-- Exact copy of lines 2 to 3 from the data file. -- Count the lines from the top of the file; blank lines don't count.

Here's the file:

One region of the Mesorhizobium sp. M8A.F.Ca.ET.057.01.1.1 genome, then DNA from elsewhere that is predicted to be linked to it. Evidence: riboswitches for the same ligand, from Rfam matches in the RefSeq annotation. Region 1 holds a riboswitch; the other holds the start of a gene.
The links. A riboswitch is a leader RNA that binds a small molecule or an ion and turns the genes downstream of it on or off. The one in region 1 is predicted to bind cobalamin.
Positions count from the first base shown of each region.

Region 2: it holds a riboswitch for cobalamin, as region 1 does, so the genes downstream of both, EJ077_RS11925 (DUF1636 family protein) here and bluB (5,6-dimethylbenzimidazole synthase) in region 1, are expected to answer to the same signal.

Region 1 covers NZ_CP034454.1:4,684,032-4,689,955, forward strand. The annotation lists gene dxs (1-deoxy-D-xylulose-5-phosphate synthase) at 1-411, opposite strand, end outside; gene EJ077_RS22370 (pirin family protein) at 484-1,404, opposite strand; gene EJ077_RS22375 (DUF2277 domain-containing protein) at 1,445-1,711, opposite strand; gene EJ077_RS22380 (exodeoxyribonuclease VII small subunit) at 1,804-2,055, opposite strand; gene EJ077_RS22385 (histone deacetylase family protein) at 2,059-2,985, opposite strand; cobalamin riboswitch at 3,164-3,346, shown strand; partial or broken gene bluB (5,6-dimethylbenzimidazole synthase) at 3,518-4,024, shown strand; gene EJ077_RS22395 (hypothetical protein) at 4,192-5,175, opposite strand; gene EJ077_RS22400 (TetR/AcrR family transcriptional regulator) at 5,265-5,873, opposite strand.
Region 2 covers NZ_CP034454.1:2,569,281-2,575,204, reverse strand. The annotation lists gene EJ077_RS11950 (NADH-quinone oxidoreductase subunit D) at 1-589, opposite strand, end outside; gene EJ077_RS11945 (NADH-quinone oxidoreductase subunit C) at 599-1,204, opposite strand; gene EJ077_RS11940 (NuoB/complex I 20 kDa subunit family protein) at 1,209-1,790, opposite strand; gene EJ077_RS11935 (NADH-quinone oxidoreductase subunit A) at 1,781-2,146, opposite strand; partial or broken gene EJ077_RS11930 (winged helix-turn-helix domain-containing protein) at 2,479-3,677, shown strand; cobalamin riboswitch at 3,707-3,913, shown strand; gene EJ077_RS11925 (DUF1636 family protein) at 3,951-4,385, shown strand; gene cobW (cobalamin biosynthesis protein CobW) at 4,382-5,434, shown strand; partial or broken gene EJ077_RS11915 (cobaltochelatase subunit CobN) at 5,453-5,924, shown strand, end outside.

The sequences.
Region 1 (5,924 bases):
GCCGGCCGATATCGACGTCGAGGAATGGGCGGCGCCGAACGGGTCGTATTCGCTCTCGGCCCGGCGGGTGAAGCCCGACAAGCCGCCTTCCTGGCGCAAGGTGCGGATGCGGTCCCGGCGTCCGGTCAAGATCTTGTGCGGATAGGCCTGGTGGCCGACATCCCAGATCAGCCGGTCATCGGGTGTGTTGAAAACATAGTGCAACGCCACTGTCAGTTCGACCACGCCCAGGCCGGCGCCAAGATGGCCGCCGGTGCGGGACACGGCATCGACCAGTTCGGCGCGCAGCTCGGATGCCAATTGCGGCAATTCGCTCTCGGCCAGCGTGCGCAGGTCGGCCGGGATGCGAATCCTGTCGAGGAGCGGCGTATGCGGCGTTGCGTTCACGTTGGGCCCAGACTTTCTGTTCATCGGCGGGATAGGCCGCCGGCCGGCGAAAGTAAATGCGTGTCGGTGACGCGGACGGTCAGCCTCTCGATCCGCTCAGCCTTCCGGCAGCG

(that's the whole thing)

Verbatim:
The links. A riboswitch is a leader RNA that binds a small molecule or an ion and turns the genes downstream of it on or off. The one in region 1 is predicted to bind cobalamin.
Positions count from the first base shown of each region.